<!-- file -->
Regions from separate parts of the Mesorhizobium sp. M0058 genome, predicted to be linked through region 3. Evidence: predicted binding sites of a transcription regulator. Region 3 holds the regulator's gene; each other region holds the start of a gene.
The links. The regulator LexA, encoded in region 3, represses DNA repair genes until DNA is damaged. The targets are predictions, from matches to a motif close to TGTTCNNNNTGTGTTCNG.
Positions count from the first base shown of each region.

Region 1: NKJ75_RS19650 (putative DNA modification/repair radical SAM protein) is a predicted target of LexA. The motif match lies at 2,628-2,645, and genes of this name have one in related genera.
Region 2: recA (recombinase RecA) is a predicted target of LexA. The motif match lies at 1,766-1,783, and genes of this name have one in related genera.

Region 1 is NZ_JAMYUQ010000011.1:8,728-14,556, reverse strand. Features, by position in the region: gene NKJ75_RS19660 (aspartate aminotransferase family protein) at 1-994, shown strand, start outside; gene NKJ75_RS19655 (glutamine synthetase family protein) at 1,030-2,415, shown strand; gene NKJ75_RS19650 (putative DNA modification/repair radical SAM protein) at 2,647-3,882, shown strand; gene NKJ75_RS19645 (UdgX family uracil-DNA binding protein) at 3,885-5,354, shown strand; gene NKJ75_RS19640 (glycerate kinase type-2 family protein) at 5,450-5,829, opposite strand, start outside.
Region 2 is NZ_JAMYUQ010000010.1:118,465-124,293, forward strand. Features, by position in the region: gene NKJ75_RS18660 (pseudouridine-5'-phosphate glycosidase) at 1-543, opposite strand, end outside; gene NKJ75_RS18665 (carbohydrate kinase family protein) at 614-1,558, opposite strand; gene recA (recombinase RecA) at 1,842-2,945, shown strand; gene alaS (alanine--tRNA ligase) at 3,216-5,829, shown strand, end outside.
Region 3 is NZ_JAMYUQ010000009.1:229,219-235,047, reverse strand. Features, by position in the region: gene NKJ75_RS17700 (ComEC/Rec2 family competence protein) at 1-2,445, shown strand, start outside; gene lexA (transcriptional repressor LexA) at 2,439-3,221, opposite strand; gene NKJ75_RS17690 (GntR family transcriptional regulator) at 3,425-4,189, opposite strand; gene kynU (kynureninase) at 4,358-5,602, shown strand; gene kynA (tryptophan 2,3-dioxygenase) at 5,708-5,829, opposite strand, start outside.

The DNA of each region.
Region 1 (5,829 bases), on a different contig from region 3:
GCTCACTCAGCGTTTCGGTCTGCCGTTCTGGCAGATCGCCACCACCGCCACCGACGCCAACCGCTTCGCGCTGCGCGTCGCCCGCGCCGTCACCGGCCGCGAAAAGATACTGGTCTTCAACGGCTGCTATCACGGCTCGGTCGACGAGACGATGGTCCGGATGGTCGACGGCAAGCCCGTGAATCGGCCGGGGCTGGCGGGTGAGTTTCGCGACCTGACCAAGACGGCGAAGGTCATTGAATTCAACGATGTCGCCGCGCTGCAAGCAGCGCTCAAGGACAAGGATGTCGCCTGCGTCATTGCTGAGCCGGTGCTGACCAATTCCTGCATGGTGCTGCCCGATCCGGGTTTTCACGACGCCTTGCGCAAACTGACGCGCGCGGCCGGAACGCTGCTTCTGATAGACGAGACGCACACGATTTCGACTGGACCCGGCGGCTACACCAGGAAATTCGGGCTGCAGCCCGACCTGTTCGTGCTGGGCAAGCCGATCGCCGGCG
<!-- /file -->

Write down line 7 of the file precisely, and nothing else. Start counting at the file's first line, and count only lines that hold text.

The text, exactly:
Region 2 is NZ_JAMYUQ010000010.1:118,465-124,293, forward strand. Features, by position in the region: gene NKJ75_RS18660 (pseudouridine-5'-phosphate glycosidase) at 1-543, opposite strand, end outside; gene NKJ75_RS18665 (carbohydrate kinase family protein) at 614-1,558, opposite strand; gene recA (recombinase RecA) at 1,842-2,945, shown strand; gene alaS (alanine--tRNA ligase) at 3,216-5,829, shown strand, end outside.